Honoring the Context of a New Ministry Setting

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Lovett H. Weems, Jr., says incoming pastors tend to see everything through the lens of their own experience, vision, and interests, rather than learning how things got to be the way they are. Good leadership is always about the group, not the leader, says Weems. So it’s important for new pastors to take time to understand the pulse of a new congregation.


When clergy enter a new pastoral setting, it is difficult to avoid comparing everything in the new place with what they have done in the past or to a general understanding of what is good for any church. New pastors tend to see everything through the lens of their own experiences, which may or may not fit the new context. Despite their best intentions, they often see deficiencies of past leadership much more quickly than strengths. Writing in his journal in 1924 as a young pastor in Detroit, Reinhold Niebuhr observed, “One of the most disillusioning experiences which I have had with ministers is their invariable tendency to belittle or to be unappreciative of the work of their predecessors.”

The consequences of ignoring context

Three examples illustrate what can happen if context is not considered before making major changes.

  • A church had developed a strong tradition of recognizing on All Saints Sunday members who had died in the past year. While naming and ringing a bell for each of the deceased took a brief portion of the service, the care with which it was planned and promoted made All Saints Sunday one of the best attended Sundays of the year. It also became an occasion for people to learn about the history and meaning of a Christian tradition new to many of them. An entering pastor moved this recognition from All Saints to Memorial Day Sunday without adequately inquiring about the local tradition. The Memorial Day recognition never caught on in this church so schooled in the All Saints tradition.
  • In another case, a church had for years held youth confirmation on Easter, certainly an appropriate time. But there was always a time crunch, and, with extra attendance, families of confirmands were not always able to sit together. So the congregation shifted the reception of confirmation class members to Pentecost Sunday, also a meaningful time for such an important event. But a new pastor, who had always received confirmation classes into membership on Easter, changed confirmation back to Easter. This pastor, who had previously served in smaller churches, failed to understand the challenges of Easter confirmation experienced by the new church and without appropriate consultation made a poor decision.
  • The third example occurred when a pastor very interested in mission went to a church with a long history of mission engagement. That match was good. However, the new pastor failed to recognize the strong ties between the church and a particular place where youth mission teams had served for the past 20 years. The incoming pastor had similar long connections with another place equally in need of help and, by the pastor’s second year, had changed the mission trip location with little consultation.

Begin with the people you are called to serve

How can an entering pastor avoid such mistakes? One example of taking the time and having the interest to appreciate a new context involves a pastor whose personal passion had always centered on teaching and education. In every church he served, he would establish high quality studies that offered wonderful opportunities to learn more about the Bible, history, theology, and ethics. After serving many years at a church where the interest in Christian education matched his, this pastor went to another church whose identity revolved around mission. From the first day, every person the new pastor met talked about the congregation’s vast engagement in a multitude of mission initiatives. It would have been tempting for this incoming pastor to say, “That’s wonderful” and then proceed to implement his own priorities around education and learning.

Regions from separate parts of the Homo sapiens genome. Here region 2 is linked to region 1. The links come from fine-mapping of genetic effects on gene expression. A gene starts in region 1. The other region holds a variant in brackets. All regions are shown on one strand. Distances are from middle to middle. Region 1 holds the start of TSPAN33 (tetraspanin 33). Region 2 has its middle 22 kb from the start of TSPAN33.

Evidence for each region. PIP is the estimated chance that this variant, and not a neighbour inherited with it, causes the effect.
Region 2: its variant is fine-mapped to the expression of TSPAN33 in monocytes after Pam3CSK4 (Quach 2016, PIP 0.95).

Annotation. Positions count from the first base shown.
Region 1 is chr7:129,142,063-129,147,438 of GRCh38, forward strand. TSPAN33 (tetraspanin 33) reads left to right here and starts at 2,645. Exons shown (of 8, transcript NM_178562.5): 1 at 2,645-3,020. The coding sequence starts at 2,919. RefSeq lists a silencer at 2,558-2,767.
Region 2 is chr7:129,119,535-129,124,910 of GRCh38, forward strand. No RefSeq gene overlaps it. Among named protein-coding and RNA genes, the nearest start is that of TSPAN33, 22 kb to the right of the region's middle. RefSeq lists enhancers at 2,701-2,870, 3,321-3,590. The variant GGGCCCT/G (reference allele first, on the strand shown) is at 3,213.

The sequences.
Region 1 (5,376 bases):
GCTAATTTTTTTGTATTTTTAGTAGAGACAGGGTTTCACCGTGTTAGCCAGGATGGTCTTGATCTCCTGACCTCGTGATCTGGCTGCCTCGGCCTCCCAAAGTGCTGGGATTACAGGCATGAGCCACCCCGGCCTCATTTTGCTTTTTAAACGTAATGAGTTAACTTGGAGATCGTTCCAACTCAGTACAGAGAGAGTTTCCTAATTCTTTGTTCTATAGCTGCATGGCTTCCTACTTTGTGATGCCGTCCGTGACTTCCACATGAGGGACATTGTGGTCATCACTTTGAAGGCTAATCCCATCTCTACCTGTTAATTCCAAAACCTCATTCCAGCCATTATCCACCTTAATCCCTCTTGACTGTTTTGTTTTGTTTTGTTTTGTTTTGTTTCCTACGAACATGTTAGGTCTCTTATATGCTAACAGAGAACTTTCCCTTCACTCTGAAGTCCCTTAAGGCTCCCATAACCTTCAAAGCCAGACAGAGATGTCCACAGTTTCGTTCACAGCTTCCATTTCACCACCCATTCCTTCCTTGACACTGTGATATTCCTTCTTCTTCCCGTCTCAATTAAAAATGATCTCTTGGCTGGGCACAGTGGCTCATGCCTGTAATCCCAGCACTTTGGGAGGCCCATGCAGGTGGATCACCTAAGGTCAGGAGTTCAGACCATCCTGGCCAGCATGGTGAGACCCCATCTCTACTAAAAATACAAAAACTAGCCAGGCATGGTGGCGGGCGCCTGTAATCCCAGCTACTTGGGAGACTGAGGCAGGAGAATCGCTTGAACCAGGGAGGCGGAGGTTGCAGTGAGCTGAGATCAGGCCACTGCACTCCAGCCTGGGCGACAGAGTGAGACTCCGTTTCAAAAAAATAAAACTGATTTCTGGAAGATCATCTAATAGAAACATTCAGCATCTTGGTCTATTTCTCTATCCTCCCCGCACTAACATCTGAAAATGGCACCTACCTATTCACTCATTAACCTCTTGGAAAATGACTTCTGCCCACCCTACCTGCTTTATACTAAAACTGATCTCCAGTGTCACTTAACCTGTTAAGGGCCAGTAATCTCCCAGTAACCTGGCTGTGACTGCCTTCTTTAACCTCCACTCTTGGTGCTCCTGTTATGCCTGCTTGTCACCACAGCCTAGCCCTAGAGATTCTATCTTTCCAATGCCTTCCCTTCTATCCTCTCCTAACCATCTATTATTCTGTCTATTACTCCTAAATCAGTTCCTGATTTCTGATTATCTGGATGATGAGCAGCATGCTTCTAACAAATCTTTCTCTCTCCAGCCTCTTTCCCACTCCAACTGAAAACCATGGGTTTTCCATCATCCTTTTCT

Instead, the new pastor spent the first year immersed in the congregation’s vital life of mission. He came to understand the culture of the church and to know the key leaders well. After a year, the pastor began asking some of those leaders some questions such as, “Have you ever studied biblical models of mission? Or the history of missions? Or the theology of mission?” Invariably, those active leaders were unaware that such learning was available. “Could we study that?” and “I’d love to know more” were the responses. Out of these conversations emerged a Mission Academy that gave those active in mission the opportunity each year to study in depth a new aspect of the biblical, theological, historical, or ethical dimensions of mission. It also gave the pastor a chance to exercise his vision and gifts in a way that fit the new context.

The pastor began with the people God had given rather than beginning with the pastor’s interests. This is a good reminder of something we know about leadership but often forget — leadership is always about a group, not the leader. Leadership begins with those whom God has given us the opportunity to serve.


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About Author

Dr. Lovett H. Weems, Jr.

Lovett H. Weems, Jr., is senior consultant at the Lewis Center for Church Leadership, professor of church leadership at Wesley Theological Seminary, and author of several books on leadership.


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